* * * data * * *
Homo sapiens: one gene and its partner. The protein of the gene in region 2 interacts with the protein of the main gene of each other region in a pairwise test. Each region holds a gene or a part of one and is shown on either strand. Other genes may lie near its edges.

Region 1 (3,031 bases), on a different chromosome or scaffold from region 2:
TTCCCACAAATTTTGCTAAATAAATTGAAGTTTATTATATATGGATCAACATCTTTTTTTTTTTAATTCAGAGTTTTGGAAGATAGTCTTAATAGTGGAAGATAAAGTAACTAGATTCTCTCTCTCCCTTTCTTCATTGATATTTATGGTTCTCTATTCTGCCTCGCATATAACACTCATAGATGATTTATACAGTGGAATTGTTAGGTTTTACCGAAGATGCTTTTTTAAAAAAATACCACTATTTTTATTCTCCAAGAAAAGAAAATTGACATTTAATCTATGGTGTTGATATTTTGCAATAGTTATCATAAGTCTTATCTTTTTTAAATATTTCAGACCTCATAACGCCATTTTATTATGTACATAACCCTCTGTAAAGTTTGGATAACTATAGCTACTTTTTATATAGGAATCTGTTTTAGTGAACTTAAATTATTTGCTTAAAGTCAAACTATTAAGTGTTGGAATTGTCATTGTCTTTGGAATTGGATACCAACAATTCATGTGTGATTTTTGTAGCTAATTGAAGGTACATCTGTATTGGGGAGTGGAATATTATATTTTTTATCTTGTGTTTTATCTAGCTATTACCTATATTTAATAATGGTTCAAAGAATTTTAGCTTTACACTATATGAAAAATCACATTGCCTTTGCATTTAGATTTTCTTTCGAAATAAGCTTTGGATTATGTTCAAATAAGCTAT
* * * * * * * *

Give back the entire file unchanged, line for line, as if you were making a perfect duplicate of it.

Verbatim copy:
Homo sapiens: one gene and its partner. The protein of the gene in region 2 interacts with the protein of the main gene of each other region in a pairwise test. Each region holds a gene or a part of one and is shown on either strand. Other genes may lie near its edges.

Region 1 (3,031 bases), on a different chromosome or scaffold from region 2:
TTCCCACAAATTTTGCTAAATAAATTGAAGTTTATTATATATGGATCAACATCTTTTTTTTTTTAATTCAGAGTTTTGGAAGATAGTCTTAATAGTGGAAGATAAAGTAACTAGATTCTCTCTCTCCCTTTCTTCATTGATATTTATGGTTCTCTATTCTGCCTCGCATATAACACTCATAGATGATTTATACAGTGGAATTGTTAGGTTTTACCGAAGATGCTTTTTTAAAAAAATACCACTATTTTTATTCTCCAAGAAAAGAAAATTGACATTTAATCTATGGTGTTGATATTTTGCAATAGTTATCATAAGTCTTATCTTTTTTAAATATTTCAGACCTCATAACGCCATTTTATTATGTACATAACCCTCTGTAAAGTTTGGATAACTATAGCTACTTTTTATATAGGAATCTGTTTTAGTGAACTTAAATTATTTGCTTAAAGTCAAACTATTAAGTGTTGGAATTGTCATTGTCTTTGGAATTGGATACCAACAATTCATGTGTGATTTTTGTAGCTAATTGAAGGTACATCTGTATTGGGGAGTGGAATATTATATTTTTTATCTTGTGTTTTATCTAGCTATTACCTATATTTAATAATGGTTCAAAGAATTTTAGCTTTACACTATATGAAAAATCACATTGCCTTTGCATTTAGATTTTCTTTCGAAATAAGCTTTGGATTATGTTCAAATAAGCTAT